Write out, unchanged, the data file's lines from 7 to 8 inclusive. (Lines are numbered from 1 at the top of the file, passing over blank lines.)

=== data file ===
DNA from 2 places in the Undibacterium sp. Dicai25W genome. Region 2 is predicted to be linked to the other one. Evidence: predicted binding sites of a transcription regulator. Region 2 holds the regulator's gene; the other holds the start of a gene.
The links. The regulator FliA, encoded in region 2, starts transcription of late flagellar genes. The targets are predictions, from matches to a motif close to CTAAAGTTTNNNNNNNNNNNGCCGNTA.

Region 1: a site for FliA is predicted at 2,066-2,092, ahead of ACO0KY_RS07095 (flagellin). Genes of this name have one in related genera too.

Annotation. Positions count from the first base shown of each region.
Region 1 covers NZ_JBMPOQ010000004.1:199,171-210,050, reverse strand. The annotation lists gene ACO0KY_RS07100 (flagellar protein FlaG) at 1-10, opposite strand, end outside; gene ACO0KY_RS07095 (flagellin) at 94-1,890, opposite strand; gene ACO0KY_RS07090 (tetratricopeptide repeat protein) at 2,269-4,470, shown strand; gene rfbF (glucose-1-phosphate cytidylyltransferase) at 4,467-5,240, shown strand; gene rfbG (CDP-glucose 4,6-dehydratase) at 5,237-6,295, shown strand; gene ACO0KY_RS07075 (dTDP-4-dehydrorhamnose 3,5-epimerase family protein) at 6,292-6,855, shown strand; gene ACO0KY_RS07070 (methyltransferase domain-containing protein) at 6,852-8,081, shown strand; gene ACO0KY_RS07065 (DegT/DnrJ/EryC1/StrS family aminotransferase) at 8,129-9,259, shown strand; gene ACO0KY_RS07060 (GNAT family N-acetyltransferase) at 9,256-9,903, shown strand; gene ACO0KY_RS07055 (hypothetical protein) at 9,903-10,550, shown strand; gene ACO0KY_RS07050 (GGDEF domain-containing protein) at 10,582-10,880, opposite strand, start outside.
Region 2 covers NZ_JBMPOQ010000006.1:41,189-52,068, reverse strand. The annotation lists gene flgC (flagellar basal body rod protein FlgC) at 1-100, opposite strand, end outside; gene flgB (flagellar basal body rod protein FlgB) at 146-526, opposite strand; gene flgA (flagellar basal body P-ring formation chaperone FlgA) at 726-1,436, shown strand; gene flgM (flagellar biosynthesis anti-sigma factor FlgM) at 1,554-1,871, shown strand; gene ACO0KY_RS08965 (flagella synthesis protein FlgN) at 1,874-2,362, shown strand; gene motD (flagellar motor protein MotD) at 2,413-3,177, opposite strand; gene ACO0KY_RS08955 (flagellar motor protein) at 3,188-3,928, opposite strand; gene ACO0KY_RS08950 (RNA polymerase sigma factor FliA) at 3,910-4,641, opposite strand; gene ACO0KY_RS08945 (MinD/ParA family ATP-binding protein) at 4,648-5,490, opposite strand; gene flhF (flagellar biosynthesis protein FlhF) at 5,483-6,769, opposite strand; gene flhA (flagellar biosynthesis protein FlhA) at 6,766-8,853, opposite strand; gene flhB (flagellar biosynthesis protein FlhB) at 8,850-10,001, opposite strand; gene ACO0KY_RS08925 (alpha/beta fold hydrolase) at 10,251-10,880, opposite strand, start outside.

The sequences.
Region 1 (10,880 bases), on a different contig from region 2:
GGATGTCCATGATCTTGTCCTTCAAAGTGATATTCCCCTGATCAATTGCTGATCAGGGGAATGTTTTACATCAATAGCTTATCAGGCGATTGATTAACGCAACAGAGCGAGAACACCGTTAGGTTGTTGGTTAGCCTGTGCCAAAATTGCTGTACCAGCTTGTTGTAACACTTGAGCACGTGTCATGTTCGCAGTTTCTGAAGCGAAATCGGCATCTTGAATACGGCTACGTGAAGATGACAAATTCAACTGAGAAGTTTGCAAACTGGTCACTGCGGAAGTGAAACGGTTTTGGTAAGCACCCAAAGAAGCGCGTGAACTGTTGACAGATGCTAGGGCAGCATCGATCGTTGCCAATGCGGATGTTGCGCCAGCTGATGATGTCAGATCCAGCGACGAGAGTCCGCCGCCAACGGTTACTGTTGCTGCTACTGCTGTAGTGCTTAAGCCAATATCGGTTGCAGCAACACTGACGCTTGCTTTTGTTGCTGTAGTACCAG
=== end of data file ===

The sequences.
Region 1 (10,880 bases), on a different contig from region 2: